Where to find it: Elizabetes iela 55, Centra rajons, Rīga, LV-1010
Known as "the Orthodox Church", the Nativity of Christ Cathedral has quite an unusual background. It survived both world wars, which is impressive in itself. More so though, I found it fascinating that in the early 1960s, Soviet authorities closed the cathedral, removed the crucifixes, and melted the bells to convert it into a planetarium. It was known as the Republic House of Knowledge.
However, since the late 1990s the beautiful building has been restored as a church and holds regular Orthodox services. Like many historical buildings the renovation project is ongoing. It's financed by public donations through the project 'Svet'.
Where to find it: Brīvības bulvāris 23, Centra rajons, Rīga, LV-1050
Sitting at the table at Tam labam būs augt was an exercise in creativity. As I sat chatting to my friend, the waiter reached over my shoulder and squirted passionfruit syrup all across my placemat. Then mango, a sprinkling of nuts, and some oil infused with herbs.
I was hooked. Now this was the way to nibble on bread while waiting for the meal to begin!
If cocktails could be called an art form (and let’s face it, why couldn’t they be?) then the black velvet hideaway box of Bar XIII would rival the National Gallery.
It’s a place whose owners have clearly fallen in love with their craft, preparing vanilla and lavender syrups by hand and serving canapes that would make many a restaurant blush. I opted for a “Lavanda Collins” with Beefeater gin, homemade lavender syrup and earl grey soda.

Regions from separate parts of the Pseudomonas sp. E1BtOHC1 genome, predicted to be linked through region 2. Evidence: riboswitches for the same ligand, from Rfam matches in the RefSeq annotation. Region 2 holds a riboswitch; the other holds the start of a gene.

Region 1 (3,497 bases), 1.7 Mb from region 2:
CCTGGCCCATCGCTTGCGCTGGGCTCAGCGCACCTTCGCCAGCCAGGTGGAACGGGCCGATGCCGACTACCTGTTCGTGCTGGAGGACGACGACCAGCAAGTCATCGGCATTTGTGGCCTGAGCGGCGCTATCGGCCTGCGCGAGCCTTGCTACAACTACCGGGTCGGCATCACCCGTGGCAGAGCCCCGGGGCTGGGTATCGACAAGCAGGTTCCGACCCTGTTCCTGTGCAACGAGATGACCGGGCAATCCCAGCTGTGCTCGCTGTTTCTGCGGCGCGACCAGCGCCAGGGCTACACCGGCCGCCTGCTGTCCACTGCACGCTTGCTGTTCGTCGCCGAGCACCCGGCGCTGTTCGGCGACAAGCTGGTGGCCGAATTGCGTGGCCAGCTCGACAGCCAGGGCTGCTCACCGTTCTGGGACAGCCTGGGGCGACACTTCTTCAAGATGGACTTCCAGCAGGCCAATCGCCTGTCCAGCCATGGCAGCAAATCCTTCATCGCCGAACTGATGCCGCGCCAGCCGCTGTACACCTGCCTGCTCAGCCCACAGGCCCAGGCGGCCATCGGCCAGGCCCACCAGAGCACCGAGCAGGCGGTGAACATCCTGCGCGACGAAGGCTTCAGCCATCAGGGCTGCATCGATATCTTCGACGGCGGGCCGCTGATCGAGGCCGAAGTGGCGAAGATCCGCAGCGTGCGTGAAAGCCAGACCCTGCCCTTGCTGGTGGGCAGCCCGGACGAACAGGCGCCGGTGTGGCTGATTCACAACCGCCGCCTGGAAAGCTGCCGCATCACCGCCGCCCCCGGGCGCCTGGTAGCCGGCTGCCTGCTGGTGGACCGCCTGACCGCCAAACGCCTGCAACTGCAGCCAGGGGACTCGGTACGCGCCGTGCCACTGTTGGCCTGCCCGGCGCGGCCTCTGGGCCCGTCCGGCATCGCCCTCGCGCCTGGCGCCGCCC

Riga Central Market (which translates to the delicious phrase Rīgas Centrāltirgus) lays claim to being Europe’s largest market. A stroll inside reveals plenty of insight as to what’s popular in these parts: fish. Fish, fish, fish, fish, fish and more fish. Small fish, large fish, smoked fish and vacuum-packed fish.
Yet, what kept catching my eye was the selection of bouncy, perky, orange pumpkins. Sliced and diced or hanging on a string, they were a cheery introduction to the tastes of food in Latvia.
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Grand Palace Hotel is in what is known as the Old Town, so it's a perfect location for exploring the city and enjoying the best things to do in Riga.
As the name suggests it's a chic, luxurious hotel. It was built in 1877 and transformed into a 5 star (now 5 star-superior) boutique hotel in 2000. It's been named as Latvia's Leading Hotel for the past 13 years, so it really is the place to go if you want a memorable, classy experience.
Where to find it: Pils street 12, Riga, LV-1050
My travel to Latvia came about as part of a collaboration between iAmbassador and Latvian Tourism Development Agency with the support of the European Union Regional Development Fund. As ever, as always, I keep the right to write what I like.
And, as a special shout-out, I’d love to highlight the Grand Palace Hotel. Beautiful place, wonderful service, highly recommended. Enjoy!
Hi, I'm Abi, a doctor turned writer who's worked with Lonely Planet, the BBC, UNESCO and more. Let's travel more and think more. Find out more.